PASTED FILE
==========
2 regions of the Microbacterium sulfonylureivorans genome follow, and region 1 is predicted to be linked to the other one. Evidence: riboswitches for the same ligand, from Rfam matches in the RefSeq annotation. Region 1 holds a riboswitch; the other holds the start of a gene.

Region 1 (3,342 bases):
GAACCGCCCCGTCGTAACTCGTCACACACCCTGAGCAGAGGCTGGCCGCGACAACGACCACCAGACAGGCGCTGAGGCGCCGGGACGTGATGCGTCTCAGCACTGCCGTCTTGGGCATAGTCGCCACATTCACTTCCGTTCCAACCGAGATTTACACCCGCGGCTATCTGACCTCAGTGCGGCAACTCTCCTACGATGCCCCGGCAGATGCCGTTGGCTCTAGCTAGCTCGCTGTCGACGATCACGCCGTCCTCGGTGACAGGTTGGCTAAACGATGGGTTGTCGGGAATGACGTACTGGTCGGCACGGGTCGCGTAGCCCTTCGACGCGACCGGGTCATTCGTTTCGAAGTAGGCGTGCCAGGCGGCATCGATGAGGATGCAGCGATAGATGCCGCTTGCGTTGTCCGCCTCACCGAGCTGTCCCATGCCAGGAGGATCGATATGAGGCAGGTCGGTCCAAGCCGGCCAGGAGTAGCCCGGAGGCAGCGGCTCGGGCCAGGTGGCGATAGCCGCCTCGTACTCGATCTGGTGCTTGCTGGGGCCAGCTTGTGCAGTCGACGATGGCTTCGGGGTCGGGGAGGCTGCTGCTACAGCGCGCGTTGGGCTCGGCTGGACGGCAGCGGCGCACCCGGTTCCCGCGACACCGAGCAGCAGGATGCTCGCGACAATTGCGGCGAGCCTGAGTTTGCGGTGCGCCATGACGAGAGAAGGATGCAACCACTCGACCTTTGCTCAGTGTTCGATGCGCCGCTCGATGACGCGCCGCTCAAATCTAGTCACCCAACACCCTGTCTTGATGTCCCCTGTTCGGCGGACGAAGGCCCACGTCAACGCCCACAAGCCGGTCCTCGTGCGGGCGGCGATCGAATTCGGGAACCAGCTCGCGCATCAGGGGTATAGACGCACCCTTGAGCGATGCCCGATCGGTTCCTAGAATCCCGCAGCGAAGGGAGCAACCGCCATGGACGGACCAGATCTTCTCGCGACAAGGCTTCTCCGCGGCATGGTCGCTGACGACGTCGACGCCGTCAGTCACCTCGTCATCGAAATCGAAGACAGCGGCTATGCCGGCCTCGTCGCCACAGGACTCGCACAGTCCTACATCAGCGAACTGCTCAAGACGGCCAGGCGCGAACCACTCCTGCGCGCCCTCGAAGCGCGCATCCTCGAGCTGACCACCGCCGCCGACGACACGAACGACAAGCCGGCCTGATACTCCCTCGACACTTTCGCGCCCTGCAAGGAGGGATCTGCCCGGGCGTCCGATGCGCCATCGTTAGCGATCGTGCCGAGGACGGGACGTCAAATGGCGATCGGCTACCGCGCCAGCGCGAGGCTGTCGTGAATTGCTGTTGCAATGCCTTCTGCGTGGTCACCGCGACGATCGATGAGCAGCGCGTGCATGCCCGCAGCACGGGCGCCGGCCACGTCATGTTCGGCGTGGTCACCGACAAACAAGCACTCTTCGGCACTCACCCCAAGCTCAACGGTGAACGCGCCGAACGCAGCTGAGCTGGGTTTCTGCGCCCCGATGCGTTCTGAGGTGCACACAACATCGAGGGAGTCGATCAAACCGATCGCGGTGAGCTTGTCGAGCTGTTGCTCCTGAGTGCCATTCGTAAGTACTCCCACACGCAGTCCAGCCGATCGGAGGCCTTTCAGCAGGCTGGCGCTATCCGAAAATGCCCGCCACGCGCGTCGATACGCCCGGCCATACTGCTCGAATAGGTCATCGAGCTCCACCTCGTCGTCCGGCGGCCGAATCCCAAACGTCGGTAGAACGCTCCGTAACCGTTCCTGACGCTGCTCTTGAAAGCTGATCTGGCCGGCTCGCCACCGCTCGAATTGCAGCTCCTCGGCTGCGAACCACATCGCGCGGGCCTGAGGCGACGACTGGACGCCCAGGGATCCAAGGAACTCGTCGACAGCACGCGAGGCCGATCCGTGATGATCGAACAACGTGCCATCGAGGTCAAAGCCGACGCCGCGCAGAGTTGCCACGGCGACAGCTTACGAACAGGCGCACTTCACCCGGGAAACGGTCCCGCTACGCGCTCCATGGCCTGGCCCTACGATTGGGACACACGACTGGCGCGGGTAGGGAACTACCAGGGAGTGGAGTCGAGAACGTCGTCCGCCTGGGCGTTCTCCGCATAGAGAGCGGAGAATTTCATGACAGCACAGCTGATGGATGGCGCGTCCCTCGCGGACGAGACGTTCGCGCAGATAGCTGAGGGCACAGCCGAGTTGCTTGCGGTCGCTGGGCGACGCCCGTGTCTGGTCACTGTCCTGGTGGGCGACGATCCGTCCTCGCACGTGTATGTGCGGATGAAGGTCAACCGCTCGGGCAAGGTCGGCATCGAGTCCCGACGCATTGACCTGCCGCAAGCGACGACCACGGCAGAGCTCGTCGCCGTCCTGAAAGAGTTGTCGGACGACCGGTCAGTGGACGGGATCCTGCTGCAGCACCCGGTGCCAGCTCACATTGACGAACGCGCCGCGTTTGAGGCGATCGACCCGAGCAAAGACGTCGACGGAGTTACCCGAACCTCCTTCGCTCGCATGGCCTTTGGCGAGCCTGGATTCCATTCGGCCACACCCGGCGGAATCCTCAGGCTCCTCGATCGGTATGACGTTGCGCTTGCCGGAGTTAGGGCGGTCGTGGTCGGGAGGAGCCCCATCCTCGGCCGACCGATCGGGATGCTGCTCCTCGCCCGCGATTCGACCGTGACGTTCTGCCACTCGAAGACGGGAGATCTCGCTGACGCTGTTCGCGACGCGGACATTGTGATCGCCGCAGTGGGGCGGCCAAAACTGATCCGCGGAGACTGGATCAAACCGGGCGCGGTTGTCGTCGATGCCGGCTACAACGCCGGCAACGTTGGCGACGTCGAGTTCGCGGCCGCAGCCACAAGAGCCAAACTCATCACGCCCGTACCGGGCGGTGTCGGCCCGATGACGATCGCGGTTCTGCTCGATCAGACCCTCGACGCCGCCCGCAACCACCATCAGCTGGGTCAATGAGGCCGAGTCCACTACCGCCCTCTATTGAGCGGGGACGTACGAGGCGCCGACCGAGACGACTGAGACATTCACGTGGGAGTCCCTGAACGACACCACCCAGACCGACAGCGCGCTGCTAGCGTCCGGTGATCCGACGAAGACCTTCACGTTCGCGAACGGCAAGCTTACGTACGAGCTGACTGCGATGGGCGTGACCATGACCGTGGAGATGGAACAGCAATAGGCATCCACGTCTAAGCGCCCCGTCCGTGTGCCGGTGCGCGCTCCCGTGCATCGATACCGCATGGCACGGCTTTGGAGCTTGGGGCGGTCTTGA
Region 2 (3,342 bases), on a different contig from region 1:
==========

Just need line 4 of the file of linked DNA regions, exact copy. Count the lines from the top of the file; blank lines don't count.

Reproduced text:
Region 2 (3,342 bases), on a different contig from region 1: